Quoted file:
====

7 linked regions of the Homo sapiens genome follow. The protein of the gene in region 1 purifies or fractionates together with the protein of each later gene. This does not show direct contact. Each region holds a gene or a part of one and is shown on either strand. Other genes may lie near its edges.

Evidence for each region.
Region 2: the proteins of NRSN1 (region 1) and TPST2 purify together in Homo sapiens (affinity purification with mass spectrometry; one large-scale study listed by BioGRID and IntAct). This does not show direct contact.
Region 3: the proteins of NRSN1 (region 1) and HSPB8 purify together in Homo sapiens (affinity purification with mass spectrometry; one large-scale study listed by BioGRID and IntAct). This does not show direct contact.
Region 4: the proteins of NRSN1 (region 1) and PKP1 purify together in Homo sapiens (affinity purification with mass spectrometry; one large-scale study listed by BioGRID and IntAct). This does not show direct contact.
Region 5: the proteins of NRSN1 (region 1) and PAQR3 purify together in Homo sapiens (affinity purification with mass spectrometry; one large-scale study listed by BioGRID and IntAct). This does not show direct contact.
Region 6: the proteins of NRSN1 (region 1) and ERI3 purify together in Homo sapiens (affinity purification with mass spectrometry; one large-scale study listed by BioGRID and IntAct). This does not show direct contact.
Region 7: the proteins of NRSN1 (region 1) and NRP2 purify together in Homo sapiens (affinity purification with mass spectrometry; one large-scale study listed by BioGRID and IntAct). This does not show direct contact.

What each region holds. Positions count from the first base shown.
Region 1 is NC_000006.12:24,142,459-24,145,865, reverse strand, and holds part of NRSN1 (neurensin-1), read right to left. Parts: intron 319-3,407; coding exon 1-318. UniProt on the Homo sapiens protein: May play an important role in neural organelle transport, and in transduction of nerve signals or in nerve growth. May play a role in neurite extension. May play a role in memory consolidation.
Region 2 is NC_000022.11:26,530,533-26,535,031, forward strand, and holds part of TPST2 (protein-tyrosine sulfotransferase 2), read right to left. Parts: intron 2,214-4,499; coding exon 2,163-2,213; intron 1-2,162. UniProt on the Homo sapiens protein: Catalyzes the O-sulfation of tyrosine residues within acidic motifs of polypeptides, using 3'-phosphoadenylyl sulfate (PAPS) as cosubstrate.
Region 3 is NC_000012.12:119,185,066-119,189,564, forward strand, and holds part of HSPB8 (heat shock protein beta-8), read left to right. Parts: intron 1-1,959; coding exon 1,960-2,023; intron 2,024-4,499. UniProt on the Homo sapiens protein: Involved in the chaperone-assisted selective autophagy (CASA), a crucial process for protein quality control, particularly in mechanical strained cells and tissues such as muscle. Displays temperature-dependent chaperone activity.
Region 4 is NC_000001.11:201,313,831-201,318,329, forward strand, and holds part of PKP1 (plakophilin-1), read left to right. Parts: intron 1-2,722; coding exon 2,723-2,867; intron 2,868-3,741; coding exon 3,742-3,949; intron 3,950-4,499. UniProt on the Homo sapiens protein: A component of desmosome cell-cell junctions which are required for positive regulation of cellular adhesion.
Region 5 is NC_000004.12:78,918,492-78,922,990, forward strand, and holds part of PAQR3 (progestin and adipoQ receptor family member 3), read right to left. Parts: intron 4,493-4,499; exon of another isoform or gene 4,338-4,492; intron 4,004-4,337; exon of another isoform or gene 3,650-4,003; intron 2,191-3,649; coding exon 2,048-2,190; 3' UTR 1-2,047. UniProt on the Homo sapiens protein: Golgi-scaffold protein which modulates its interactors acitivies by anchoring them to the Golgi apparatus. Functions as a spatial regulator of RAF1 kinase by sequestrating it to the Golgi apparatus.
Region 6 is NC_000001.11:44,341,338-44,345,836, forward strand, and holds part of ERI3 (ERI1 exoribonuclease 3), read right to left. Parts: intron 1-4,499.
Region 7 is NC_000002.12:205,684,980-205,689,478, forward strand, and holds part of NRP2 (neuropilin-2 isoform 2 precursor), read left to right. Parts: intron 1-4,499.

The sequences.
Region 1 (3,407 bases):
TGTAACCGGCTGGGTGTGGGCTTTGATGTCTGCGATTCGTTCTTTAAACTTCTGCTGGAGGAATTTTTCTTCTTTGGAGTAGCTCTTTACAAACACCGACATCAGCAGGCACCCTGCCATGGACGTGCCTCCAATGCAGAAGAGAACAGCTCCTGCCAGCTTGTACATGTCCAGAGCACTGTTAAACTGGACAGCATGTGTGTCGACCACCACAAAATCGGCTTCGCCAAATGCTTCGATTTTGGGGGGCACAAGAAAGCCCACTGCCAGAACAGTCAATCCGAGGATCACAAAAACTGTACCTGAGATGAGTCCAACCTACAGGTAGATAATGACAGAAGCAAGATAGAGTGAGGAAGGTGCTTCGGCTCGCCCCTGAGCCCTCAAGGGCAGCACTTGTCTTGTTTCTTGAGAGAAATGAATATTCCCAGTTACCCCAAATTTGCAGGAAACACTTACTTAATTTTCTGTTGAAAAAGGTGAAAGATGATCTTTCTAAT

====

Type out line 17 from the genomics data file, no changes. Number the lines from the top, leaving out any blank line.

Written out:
The sequences.